During this year’s GDC, Google announced their new cloud gaming endeavour, Stadia. Last year, Google gave unknowing testers a taste of what Stadia is with a free copy of Assassin’s Creed: Odyssey. Many of those who had a chance to check this out had great reviews of the service, but is this finally the time for full streaming gaming?
Many people’s first memory of streaming gaming services is Onlive. This service launched back in 2010 and it allowed gamers to play games through a device similar to a NVidia Shield’s form factor or their own pc for 14.95 a month. It was met with a lot of excitement at the time and had decent support but it could not maintain traction. The issue that Onlive had back in 2010 is the same one that many have had since then. Latency! The time between the user pressing a button and something happening on screen. It can really make a player feel disconnected, especially depending on the type of game. Another big factor in Latency was a person’s internet connection speed. The U.S. was not at a point where enough people had access to the appropriate connection speeds.
Fast forwarding into the future a little bit, Onlive is now discontinued and Sony has purchased many important pieces of their technology. With those assets, Sony has started their own service, Playstation Now. Sony had issues with latency as well when it first hit beta on the Playstation 3 but a lot has changed since then. You may not be able to play games that require pin point accuracy and quick response time but single player experiences seem to be working pretty well.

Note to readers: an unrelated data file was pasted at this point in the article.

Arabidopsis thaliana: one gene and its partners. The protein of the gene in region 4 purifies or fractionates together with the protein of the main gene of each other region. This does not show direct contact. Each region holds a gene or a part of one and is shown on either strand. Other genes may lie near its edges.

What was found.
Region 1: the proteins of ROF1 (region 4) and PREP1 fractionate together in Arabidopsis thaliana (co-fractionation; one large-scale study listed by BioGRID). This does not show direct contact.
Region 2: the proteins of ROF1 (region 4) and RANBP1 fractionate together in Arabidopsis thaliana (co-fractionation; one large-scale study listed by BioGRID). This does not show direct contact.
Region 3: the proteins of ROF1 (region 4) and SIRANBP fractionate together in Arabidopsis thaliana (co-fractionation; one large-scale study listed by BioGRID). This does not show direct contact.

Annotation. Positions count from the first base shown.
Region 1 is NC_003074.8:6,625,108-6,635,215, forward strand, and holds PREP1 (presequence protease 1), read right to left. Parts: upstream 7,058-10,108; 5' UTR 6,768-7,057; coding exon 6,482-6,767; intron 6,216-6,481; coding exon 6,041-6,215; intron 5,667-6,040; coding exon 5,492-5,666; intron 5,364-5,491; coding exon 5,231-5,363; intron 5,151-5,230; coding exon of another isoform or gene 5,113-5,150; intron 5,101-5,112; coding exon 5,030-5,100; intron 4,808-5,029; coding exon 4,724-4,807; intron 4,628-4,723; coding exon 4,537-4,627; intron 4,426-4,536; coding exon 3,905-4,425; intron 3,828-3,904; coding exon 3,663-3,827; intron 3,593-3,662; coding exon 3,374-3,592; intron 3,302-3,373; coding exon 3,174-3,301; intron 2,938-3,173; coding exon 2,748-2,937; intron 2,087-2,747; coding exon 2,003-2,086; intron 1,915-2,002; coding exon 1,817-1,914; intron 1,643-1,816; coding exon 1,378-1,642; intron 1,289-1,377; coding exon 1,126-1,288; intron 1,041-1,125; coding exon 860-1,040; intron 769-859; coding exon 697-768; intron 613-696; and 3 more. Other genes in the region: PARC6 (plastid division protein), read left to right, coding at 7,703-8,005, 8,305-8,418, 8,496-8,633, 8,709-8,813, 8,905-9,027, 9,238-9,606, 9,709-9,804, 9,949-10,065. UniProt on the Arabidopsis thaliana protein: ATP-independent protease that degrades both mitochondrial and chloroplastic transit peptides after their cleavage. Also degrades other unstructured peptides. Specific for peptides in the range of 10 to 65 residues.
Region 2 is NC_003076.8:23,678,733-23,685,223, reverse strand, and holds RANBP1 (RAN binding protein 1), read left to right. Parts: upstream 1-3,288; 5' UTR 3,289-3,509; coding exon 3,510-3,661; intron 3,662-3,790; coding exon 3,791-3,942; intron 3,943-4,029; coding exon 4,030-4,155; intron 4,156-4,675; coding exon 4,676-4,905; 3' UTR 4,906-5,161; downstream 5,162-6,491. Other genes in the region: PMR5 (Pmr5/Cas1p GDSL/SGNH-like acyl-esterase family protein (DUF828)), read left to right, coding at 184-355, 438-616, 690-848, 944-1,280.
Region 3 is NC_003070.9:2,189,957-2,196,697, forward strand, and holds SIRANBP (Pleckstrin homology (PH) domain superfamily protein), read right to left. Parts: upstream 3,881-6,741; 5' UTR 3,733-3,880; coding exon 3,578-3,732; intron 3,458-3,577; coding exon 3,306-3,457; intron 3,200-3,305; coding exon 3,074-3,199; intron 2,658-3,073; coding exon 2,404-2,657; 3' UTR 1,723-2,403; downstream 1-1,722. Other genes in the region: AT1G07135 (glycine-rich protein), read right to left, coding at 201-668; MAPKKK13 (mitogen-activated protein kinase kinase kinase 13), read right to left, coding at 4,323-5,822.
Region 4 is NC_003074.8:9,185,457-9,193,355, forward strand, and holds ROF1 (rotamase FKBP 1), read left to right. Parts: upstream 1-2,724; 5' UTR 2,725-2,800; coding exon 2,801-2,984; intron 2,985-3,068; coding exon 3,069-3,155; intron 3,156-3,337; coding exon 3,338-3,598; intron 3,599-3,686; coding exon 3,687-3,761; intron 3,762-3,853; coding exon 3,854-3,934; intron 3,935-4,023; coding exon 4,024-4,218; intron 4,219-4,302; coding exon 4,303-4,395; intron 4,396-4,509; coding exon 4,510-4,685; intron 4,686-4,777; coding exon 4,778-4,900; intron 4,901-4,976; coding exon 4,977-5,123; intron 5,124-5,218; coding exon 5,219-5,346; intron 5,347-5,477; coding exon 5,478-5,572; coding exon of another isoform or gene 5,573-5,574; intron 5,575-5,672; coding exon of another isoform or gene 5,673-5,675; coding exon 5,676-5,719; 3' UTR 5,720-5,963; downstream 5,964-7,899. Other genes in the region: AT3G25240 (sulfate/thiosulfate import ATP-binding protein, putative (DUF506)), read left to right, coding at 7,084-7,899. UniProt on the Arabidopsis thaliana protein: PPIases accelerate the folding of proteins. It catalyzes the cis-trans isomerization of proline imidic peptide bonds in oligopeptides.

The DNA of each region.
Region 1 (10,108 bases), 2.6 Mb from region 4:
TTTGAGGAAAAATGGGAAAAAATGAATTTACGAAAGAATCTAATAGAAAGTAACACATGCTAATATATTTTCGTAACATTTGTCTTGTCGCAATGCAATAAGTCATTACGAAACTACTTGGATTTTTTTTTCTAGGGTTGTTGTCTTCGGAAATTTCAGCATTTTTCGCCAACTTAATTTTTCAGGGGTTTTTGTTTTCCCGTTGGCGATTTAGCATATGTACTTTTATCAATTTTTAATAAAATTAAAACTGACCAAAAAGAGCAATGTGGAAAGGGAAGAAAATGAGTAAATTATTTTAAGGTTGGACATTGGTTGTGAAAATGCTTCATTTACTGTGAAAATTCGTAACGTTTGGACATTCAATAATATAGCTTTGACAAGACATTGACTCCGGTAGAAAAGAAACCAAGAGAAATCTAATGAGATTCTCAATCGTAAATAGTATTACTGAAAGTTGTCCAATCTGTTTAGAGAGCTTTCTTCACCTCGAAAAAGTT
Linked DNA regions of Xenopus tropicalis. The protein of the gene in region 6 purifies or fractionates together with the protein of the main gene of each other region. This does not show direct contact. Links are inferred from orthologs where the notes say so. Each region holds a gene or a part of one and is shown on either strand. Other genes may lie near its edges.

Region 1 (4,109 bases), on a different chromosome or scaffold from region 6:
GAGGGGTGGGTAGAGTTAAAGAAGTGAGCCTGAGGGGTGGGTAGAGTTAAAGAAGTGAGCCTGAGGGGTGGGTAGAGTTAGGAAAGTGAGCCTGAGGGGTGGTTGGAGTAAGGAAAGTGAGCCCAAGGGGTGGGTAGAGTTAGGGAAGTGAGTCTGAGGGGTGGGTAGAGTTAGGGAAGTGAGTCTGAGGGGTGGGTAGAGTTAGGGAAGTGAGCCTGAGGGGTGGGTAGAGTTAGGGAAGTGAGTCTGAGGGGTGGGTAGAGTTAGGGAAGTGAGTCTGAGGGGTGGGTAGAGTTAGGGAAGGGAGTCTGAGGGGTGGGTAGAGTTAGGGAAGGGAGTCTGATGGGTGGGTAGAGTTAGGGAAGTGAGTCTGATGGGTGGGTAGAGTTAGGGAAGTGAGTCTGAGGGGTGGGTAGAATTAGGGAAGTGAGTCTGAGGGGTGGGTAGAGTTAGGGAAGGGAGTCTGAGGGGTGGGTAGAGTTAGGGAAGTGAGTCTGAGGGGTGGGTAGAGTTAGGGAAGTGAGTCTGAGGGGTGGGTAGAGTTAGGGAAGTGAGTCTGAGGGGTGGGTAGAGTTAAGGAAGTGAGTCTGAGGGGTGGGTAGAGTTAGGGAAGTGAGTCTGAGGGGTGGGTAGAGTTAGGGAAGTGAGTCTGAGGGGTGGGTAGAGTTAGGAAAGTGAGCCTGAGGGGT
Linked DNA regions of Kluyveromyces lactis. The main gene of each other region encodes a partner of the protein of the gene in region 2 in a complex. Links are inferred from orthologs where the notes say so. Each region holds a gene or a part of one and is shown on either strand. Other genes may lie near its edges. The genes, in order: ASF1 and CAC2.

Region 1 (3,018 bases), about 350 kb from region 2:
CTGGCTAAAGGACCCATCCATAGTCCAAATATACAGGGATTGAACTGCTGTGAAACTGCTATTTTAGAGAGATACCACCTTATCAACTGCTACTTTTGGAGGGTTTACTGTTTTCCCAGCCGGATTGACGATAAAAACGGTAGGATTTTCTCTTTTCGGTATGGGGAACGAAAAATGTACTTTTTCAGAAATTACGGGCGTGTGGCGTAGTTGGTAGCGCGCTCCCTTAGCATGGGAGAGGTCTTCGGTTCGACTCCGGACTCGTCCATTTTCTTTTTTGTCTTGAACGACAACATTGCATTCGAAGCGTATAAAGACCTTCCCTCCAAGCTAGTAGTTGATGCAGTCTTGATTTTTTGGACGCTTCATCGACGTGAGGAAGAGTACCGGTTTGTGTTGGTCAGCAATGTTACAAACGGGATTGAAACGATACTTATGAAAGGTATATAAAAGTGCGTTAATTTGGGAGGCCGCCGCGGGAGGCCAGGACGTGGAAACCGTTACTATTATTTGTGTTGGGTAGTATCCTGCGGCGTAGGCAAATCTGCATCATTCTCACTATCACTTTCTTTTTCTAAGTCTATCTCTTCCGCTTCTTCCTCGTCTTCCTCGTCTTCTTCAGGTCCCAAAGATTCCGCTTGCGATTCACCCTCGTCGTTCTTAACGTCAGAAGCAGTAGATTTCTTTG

Stadia has an advantage by being a product by Google. That, paired with the leaps in technological advancements in recent years gives the product a head start. Google has been offering various cloud supported technologies and services for years and have established thousands of data centers around the world so the backbone is in place. Internet speeds around the country are beginning to get faster and faster which is a benefit for all cloud services.
If you look at the push that Google is making into the gaming scene, it shows their confidence in the cloud technology. Sony has been working on getting everything working smoothly for years and Microsoft is entering with Project XCloud. With so many players entering the game around the same time, there is the possibility of seeing a lot more success this time around. The competition between services will be similar to that of the consoles. The competition will for the companies and services to evolve. Stadia has now many the cloud gaming race a lot more interesting.